'It's important to recognise that pressure is not all bad - it just depends on how you deal with it.'
What are the main psychological barriers that climbers wanting to tick a hard sport route or boulder might face?
Depending on the person, there can be different mental barriers that arise when wanting to tick something hard. One barrier might be internal or external pressure and how you deal with it. You have high expectations of yourself due to prior experiences and successes and you feel like you have to live up to your and other's expectations. If you're a professional climber, the stronger and better known you become, the more media attention you will receive on your climbs. Even if you're not a pro, the stronger you get, the more your friends might expect you to do a climb - and therefore expectations also rise. On the other hand, we also have to deal with internal pressure which is when you put yourself under pressure to be successful on a route or boulder. The consequence is that you get really nervous and stressed out. You know you have the ability to do this route or boulder, topping it out seems to be just a millimetre away. I'm sure you will have experienced certain feelings or physical reactions before starting an attempt: when your stomach starts rumbling, you feel a bit tense, you chalk up more than normal, maybe you even have to run to the toilet five times before you actually start. These are all signs of stress or nervousness.
The question here is, how can you deal with it?
First of all, focus on the things you actually have control over - e.g. your breathing, your preparation, your actions and movements, your concentration.
Also, think through the worst case scenario - what can happen? What happens e.g. if you don't climb this route this time? Or never? And what will you do? Prepare strategies of how you personally can deal with it and go through this scenario mentally. If it really happens, you already know what to do. There is nothing to be afraid of and you will see that knowing how to react and what to do can already take quite a bit of pressure off you.
Last but not least, believe in yourself! Do you want to give your best or do you always want to avoid failure?
How much can peer pressure and performance anxiety in front of others at the wall or crag affect performance, and how can climbers overcome external influences from others?
Peer pressure and performance anxiety can influence performance both in a negative and positive way. While some might see it as an additional burden, others take it as a challenge which gives them an extra boost to perform well. It's important to recognise that pressure is not all bad - it just depends on how you deal with it. If high expectations put you under pressure, you should try to focus on process goals - which processes and actions can you control? Try to shift focus onto these new process goals. Such process goals could be e.g. trying to have fun, focussing on climbing precisely, climbing decisively and with determination.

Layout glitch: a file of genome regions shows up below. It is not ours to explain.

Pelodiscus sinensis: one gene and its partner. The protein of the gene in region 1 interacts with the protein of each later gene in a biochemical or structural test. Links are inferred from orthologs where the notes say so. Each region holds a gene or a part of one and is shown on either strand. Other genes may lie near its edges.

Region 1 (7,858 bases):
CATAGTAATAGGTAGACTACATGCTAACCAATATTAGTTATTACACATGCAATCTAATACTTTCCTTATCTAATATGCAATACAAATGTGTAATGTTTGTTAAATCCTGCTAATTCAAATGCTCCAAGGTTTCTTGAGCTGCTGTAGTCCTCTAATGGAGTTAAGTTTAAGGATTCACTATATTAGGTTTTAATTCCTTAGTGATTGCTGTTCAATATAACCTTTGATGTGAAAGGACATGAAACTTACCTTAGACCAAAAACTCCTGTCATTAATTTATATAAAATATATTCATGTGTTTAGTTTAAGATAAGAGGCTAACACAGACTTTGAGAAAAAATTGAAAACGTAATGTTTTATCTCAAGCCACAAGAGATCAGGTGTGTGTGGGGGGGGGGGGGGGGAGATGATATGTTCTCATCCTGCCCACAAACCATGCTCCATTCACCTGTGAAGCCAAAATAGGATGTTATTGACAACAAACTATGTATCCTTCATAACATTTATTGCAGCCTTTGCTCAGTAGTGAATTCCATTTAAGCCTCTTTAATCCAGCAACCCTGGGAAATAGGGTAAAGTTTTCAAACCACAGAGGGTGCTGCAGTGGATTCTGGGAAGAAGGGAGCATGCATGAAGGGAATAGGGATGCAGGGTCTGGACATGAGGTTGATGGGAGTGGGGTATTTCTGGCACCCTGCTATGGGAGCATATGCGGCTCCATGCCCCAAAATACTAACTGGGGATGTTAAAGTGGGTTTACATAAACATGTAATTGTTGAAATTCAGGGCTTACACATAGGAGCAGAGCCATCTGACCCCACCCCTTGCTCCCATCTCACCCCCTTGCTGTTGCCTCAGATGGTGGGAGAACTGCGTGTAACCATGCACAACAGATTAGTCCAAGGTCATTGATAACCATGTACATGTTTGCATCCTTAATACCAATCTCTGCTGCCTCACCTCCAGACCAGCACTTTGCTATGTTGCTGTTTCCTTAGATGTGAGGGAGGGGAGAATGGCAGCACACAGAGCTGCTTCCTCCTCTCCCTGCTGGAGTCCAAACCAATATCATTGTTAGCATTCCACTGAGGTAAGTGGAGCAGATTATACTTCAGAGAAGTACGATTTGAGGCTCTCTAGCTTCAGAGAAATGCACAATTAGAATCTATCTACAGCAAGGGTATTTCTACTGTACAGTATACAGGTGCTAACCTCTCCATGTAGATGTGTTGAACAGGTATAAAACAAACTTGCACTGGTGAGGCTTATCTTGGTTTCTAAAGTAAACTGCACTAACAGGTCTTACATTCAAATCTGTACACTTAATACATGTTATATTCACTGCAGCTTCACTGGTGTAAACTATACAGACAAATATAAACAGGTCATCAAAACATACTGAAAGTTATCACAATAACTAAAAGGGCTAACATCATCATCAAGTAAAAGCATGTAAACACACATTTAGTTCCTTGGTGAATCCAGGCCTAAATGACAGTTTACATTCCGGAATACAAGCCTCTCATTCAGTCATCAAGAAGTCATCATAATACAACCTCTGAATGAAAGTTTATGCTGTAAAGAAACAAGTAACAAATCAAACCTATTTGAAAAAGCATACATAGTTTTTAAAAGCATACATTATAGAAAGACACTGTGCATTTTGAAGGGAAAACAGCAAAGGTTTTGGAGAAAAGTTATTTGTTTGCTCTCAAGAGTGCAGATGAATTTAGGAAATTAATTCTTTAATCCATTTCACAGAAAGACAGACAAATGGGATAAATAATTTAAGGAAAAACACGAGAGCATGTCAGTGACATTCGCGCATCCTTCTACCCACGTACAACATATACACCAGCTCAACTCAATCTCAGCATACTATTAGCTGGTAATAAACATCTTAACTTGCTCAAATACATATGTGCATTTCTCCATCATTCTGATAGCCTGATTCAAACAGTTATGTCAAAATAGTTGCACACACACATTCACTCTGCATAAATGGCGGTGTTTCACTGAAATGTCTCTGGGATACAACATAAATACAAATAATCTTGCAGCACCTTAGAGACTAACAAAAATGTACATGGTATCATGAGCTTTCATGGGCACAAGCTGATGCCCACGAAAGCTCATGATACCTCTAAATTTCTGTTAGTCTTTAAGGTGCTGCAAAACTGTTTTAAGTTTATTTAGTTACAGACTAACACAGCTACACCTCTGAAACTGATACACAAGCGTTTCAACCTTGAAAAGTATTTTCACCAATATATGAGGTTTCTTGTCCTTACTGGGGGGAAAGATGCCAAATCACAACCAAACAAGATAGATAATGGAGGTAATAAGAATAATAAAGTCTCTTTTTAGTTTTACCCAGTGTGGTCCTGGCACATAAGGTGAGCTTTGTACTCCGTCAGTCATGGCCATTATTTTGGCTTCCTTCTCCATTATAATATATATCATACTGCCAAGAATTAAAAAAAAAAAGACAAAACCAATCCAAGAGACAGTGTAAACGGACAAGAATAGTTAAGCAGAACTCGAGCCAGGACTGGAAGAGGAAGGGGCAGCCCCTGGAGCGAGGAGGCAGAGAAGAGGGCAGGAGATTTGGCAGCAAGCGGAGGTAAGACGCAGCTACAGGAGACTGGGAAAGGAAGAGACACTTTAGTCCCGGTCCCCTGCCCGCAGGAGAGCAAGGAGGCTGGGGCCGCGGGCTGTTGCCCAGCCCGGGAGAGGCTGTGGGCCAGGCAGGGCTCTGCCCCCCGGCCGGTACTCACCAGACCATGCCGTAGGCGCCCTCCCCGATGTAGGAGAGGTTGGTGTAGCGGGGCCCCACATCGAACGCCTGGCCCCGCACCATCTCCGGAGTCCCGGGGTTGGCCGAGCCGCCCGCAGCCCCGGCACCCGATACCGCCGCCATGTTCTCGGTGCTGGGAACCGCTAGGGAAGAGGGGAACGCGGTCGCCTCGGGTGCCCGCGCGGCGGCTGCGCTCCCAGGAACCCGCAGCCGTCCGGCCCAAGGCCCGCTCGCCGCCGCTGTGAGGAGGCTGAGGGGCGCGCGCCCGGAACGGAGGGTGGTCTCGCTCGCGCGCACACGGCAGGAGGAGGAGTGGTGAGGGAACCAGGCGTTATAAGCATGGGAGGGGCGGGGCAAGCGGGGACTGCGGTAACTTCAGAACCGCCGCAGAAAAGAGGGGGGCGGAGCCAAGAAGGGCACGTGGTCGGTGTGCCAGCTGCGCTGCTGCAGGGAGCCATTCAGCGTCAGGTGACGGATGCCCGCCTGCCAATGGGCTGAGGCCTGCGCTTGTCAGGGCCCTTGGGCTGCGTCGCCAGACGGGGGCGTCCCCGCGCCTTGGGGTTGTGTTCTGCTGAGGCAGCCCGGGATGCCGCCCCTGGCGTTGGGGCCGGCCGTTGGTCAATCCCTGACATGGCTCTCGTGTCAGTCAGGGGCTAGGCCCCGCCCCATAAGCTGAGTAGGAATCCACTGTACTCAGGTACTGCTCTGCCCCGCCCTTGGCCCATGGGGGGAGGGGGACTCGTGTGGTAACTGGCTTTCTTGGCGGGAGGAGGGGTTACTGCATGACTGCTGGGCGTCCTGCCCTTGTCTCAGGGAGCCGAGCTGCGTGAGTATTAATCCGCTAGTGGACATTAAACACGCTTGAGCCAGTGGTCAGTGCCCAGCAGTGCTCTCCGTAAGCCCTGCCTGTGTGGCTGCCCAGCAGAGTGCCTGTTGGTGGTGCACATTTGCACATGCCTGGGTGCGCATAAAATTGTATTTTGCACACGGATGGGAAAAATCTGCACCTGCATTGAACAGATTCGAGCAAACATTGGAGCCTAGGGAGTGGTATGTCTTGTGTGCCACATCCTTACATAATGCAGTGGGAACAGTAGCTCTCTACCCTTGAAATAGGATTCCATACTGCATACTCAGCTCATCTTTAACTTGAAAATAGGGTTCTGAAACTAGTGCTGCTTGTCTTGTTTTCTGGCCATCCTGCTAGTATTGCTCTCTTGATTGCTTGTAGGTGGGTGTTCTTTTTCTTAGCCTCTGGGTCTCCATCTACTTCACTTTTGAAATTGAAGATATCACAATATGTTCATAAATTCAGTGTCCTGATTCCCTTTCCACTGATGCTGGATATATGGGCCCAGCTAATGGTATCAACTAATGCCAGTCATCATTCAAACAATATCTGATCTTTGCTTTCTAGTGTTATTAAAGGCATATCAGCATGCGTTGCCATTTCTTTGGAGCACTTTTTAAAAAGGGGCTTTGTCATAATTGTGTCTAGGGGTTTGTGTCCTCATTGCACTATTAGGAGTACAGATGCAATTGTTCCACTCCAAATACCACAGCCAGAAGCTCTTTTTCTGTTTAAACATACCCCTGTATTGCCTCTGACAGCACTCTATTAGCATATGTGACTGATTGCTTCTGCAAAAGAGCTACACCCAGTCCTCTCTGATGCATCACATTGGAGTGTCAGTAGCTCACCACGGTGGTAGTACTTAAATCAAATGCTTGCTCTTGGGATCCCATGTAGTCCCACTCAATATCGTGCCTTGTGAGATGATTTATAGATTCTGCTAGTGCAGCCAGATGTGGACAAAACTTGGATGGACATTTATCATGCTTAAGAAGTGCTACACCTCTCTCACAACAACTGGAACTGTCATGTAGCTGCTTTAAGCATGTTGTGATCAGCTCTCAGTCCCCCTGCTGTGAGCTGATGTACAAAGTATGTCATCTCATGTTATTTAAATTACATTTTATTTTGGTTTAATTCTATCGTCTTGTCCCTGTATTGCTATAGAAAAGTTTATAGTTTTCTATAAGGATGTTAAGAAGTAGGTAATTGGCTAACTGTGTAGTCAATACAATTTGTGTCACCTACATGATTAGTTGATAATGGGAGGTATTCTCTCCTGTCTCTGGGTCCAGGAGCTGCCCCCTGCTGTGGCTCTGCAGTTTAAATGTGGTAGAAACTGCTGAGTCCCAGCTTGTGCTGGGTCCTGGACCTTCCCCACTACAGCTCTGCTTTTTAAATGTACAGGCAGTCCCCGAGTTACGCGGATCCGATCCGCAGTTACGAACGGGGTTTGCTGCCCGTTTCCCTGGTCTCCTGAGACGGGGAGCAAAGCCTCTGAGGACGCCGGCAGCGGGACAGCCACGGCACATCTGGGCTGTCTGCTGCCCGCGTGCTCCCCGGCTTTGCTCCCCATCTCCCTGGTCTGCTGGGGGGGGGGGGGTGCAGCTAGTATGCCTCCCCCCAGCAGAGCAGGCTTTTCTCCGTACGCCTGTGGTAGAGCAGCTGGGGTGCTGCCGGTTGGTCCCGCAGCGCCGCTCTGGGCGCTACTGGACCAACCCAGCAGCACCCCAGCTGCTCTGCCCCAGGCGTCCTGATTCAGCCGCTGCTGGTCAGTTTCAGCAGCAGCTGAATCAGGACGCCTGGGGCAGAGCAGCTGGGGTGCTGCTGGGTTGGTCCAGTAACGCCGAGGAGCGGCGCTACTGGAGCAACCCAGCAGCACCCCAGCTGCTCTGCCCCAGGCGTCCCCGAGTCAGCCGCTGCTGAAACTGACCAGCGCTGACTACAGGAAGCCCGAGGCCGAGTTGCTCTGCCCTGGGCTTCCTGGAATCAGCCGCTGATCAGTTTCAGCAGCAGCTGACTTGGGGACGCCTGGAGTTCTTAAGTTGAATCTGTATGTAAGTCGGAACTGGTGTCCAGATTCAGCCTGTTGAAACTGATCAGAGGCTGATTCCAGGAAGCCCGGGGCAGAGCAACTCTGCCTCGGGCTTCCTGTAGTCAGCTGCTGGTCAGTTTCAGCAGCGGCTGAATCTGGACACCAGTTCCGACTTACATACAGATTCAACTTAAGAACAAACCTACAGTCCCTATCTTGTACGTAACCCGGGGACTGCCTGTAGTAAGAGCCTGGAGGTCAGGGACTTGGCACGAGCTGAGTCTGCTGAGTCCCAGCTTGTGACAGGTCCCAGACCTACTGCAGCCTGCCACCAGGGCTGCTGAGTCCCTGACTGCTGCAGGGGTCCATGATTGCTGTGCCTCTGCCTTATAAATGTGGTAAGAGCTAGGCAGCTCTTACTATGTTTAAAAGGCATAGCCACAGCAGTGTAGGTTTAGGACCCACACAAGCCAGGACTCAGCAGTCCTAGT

However, setting yourself outcome goals, like ticking a certain route or boulder, is really beneficial for your longterm motivation. So try not to completely avoid such outcome goals!
How much does injury affect performance in climbing, in your experience of working with climbers?
From a medical and ethical perspective, you are advised to consult a physician when injured to be told how long you'll need to make a break. Mentally, it can be quite a burden to not be able to climb for a while. And when you come back you might still feel your finger or knee and you won't dare to put a lot of pressure on it in order to not injure it again. Because of this, other parts of the body are overcompensated and the risk of injuring yourself even more (or again) significantly rises. So once you come back, gain confidence in your body again! An indispensable requirement for this is having good self-awareness of your body. Become aware of what hurts, what you should avoid and on the other hand, what works. Both, being too anxious and too motivated can be harmful. To train your self-perception you can train your ability of making realistic training prognoses - what will you be able to do? What kind of exercises won't work?
If you're not confident to climb again and your doctor confirms that you may, you can work with your imagination. Instead of being insecure, try to imagine your injured muscles in combination with powerful images, like being strong and undestroyable like a tree or rock. Other athletes talk with their injury and ask how it's doing and encourage themselves. It's crucial that both your head and muscles work together. It doesn't help simply to be physically healthy again - your head needs to agree too.
Are there techniques and tactics for dealing with redpoint stress that you would recommend?